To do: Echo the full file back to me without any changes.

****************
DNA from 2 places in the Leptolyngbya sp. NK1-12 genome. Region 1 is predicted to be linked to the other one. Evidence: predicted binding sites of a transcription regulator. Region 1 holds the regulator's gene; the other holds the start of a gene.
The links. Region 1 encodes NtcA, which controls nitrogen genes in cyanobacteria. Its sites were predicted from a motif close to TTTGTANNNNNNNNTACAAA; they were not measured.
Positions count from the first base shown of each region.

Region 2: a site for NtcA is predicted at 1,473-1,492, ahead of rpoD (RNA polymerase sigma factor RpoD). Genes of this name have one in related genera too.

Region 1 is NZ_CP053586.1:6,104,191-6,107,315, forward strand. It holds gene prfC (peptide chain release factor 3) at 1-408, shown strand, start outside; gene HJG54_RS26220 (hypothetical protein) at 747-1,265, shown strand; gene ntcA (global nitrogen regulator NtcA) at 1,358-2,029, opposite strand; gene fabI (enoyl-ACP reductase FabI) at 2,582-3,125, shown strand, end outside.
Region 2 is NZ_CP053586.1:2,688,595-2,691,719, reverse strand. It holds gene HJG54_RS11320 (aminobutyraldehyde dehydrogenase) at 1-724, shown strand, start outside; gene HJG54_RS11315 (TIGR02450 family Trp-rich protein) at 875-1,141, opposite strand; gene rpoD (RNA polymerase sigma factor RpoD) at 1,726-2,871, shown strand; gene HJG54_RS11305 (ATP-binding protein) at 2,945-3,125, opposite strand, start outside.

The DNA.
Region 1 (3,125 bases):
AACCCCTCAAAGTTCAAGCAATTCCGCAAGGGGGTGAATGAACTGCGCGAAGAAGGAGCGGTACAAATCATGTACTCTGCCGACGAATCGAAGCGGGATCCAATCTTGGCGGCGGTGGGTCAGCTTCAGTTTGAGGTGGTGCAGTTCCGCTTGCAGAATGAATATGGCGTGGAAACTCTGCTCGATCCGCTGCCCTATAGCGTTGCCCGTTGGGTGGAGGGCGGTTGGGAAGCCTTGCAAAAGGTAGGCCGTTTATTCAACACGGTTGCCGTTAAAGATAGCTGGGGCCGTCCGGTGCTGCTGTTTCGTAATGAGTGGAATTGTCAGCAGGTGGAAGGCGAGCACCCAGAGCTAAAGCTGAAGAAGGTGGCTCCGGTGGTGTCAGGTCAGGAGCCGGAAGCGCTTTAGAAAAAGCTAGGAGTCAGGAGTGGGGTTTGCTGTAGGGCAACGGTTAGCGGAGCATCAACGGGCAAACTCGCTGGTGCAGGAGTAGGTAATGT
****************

DNA from 2 places in the Leptolyngbya sp. NK1-12 genome. Region 1 is predicted to be linked to the other one. Evidence: predicted binding sites of a transcription regulator. Region 1 holds the regulator's gene; the other holds the start of a gene.
The links. Region 1 encodes NtcA, which controls nitrogen genes in cyanobacteria. Its sites were predicted from a motif close to TTTGTANNNNNNNNTACAAA; they were not measured.
Positions count from the first base shown of each region.

Region 2: a site for NtcA is predicted at 1,473-1,492, ahead of rpoD (RNA polymerase sigma factor RpoD). Genes of this name have one in related genera too.

Region 1 is NZ_CP053586.1:6,104,191-6,107,315, forward strand. It holds gene prfC (peptide chain release factor 3) at 1-408, shown strand, start outside; gene HJG54_RS26220 (hypothetical protein) at 747-1,265, shown strand; gene ntcA (global nitrogen regulator NtcA) at 1,358-2,029, opposite strand; gene fabI (enoyl-ACP reductase FabI) at 2,582-3,125, shown strand, end outside.
Region 2 is NZ_CP053586.1:2,688,595-2,691,719, reverse strand. It holds gene HJG54_RS11320 (aminobutyraldehyde dehydrogenase) at 1-724, shown strand, start outside; gene HJG54_RS11315 (TIGR02450 family Trp-rich protein) at 875-1,141, opposite strand; gene rpoD (RNA polymerase sigma factor RpoD) at 1,726-2,871, shown strand; gene HJG54_RS11305 (ATP-binding protein) at 2,945-3,125, opposite strand, start outside.

The DNA.
Region 1 (3,125 bases):
AACCCCTCAAAGTTCAAGCAATTCCGCAAGGGGGTGAATGAACTGCGCGAAGAAGGAGCGGTACAAATCATGTACTCTGCCGACGAATCGAAGCGGGATCCAATCTTGGCGGCGGTGGGTCAGCTTCAGTTTGAGGTGGTGCAGTTCCGCTTGCAGAATGAATATGGCGTGGAAACTCTGCTCGATCCGCTGCCCTATAGCGTTGCCCGTTGGGTGGAGGGCGGTTGGGAAGCCTTGCAAAAGGTAGGCCGTTTATTCAACACGGTTGCCGTTAAAGATAGCTGGGGCCGTCCGGTGCTGCTGTTTCGTAATGAGTGGAATTGTCAGCAGGTGGAAGGCGAGCACCCAGAGCTAAAGCTGAAGAAGGTGGCTCCGGTGGTGTCAGGTCAGGAGCCGGAAGCGCTTTAGAAAAAGCTAGGAGTCAGGAGTGGGGTTTGCTGTAGGGCAACGGTTAGCGGAGCATCAACGGGCAAACTCGCTGGTGCAGGAGTAGGTAATGT